Dune dynamics in a tidal inlet channel of the Danish Wadden Sea
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|Other Titles:||Dune dynamics in a tidal inlet channel of the Danish Wadden Sea||Authors:||Ernstsen, Verner B.||Supervisor:||Hebbeln, Dierk||1. Expert:||Hebbeln, Dierk||2. Expert:||Flemming, Burghard W.||Abstract:||
Although flow transverse bedforms have been studied for more than a century from field studies, laboratory flume experiments and mathematical models, their initiation, development and dynamics are far from being fully understood.The objective of this study is to investigate the dynamics of dunes on different spatial and temporal scales. The study area is in the GrÃ¥dyb tidal inlet channel, which forms the navigation channel to Esbjerg, in the Danish Wadden Sea. State of the art swath bathymetry at centimetre-scale resolution and precision is applied in order to observe and quantify processes on both long-term (annual) and short-term (single semi-diurnal tidal cycle) scales. In addition, bed material samples and high-resolution measurements of the flow are obtained in order to relate the dune dynamics to the sediment dynamics and prevailing hydrodynamics. The main results from the investigations are summarised in five papers.The precision of the applied swath bathymetry system under normal field survey conditions is determined by repetitive bathymetric measurements of a shipwreck over three years, showing a precision in all three directions on centimetre-scale (Paper I).Large barchanoid-shaped dunes are shown to develop due to an increase in dune migration from the centre towards the sides of the channel, resulting from a decrease in dune height from the centre towards the sides of the channel. The decrease in dune height is ascribed to an equivalent decrease in grain size from the centre towards the sides of the channel, as water depth and flow velocity are uniform across the channel. Measured annual bedload transport rates are significantly over-predicted by common and widely applied bedload transport formulae (Paper II).Quantifying sediment transport during a single semi-diurnal tidal cycle shows that bedload transport rates are higher on the crests than in the troughs of the large compound dunes. Net dune migration can be flood directed during a single tidal cycle, despite an annual net ebb-directed dune migration. Finally, measured bedload transport rates during single tidal cycles are also significantly over-predicted by common and widely applied bedload transport formulae (Paper III).Relating dune dynamics to hydrodynamics during a single semi-diurnal tidal cycle (same as in Paper III) shows that the higher dune crest than trough mobility is due to higher flow velocities at the dune crest. In addition, bed material goes into suspension with accelerating ebb flow and settles with decelerating ebb flow, resulting in an average erosion and accretion of the bed of ~6.5 cm. During flood tide the bed is practically stable. This results in a potential net export of sediment to the ebb tidal delta during every single semi-diurnal tidal cycle. Furthermore, the height of the compound dunes follows water depth, which acts as a limiting factor to dune growth, whereas the height of the superimposed stoss side dunes follows flow velocity, i.e. superimposed stoss side dunes are water depth-independent (Paper IV).General statements relating dune dimensions directly to the form-corrected Shields parameter are established from the depth-independent superimposed stoss side dunes, showing that dune dimensions are primarily controlled by flow strength and grain size, and that water depth can act as an additional limiting factor to dune growth. This can be used e.g. to give a first approximation of flow conditions, as long as information on grain size and dune dimensions are available, as it is often the case in oceanographic surveys (Paper V).The introduction of high-resolution, high-precision swath bathymetry has truly revolutionised the study of bedform dynamics. The spatial depiction and the possibility to precisely quantify dimensions and dynamics have turned field studies into quasi laboratory experiments. Although it is impossible to steer the controlling parameters (flow velocity and grain size) and limiting factors (water depth), as in flume studies, it is possible to precisely measure flow velocity, grain size and water depth as well as the related bedform dynamics. However, considerable limitations are still present in studies of bedform dynamics, e.g. the absolute quantification of suspended sediment in the water column as well as the determination of near-bed flow velocities without disturbing either the flow or the bed.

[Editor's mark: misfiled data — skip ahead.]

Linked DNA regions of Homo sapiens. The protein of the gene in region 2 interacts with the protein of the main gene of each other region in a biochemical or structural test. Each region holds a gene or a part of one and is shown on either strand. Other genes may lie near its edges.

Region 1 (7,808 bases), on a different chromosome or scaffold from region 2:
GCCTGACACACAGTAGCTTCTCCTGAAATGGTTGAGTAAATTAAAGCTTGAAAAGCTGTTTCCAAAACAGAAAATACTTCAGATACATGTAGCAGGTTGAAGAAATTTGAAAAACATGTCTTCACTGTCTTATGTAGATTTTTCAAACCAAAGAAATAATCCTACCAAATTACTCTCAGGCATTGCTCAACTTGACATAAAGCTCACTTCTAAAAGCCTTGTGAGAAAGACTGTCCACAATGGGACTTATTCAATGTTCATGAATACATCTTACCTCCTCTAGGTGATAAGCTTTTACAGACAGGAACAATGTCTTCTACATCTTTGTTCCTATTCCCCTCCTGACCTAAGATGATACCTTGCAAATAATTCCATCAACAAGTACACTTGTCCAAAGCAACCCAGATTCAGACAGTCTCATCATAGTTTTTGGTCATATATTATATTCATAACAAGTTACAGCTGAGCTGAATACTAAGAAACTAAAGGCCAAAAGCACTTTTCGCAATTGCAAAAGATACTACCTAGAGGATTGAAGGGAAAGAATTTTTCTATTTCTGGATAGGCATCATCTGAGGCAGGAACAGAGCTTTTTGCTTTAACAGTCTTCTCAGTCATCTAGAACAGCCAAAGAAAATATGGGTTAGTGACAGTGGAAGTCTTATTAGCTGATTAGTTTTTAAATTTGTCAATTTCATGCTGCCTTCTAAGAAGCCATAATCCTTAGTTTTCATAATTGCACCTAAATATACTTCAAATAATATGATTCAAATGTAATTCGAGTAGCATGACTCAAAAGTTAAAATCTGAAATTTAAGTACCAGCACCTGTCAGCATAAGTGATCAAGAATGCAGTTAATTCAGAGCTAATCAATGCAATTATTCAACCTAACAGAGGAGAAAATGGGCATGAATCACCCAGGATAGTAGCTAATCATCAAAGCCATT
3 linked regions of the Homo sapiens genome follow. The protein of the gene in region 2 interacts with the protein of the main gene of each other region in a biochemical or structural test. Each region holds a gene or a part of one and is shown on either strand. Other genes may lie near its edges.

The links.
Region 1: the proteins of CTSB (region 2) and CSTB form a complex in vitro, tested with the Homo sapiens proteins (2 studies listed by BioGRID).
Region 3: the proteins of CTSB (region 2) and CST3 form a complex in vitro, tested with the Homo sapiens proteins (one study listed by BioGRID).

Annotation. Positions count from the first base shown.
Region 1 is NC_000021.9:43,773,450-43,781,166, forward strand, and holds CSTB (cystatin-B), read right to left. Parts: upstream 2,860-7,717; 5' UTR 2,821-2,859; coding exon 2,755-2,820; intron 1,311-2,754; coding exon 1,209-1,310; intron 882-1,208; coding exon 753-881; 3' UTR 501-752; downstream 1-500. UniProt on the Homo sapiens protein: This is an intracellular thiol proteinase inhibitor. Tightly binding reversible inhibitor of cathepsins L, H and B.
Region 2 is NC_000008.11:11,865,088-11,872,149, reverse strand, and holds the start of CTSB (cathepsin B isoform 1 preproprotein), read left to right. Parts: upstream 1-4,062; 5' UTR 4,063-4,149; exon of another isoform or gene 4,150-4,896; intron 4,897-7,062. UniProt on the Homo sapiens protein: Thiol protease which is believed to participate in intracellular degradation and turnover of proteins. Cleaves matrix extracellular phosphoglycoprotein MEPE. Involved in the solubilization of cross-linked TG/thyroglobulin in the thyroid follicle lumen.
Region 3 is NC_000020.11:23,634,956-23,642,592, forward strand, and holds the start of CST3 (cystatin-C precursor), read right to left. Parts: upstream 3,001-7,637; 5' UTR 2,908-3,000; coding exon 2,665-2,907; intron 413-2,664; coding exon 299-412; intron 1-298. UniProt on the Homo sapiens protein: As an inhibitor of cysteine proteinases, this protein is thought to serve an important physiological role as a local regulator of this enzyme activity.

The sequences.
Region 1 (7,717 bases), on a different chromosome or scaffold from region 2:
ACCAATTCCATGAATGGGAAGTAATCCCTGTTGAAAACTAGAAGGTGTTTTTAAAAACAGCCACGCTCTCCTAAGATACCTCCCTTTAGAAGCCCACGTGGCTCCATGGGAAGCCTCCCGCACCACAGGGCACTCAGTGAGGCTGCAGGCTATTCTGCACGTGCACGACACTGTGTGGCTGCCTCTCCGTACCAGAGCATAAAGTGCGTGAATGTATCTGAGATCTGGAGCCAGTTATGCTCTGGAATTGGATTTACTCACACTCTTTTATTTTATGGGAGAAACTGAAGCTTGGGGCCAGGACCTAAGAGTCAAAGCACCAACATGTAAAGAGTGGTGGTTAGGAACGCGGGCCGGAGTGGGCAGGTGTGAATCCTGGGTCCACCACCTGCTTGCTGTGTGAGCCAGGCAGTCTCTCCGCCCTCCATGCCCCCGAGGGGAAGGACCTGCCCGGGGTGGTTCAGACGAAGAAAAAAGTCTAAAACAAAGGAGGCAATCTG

|Keywords:||Bedforms, dunes, flow velocity, grain size, water depth, multibeam echosounder||Issue Date:||17-Feb-2006||URN:||urn:nbn:de:gbv:46-diss000102940||Institution:||Universität Bremen||Faculty:||FB5 Geowissenschaften|
|Appears in Collections:||Dissertationen|
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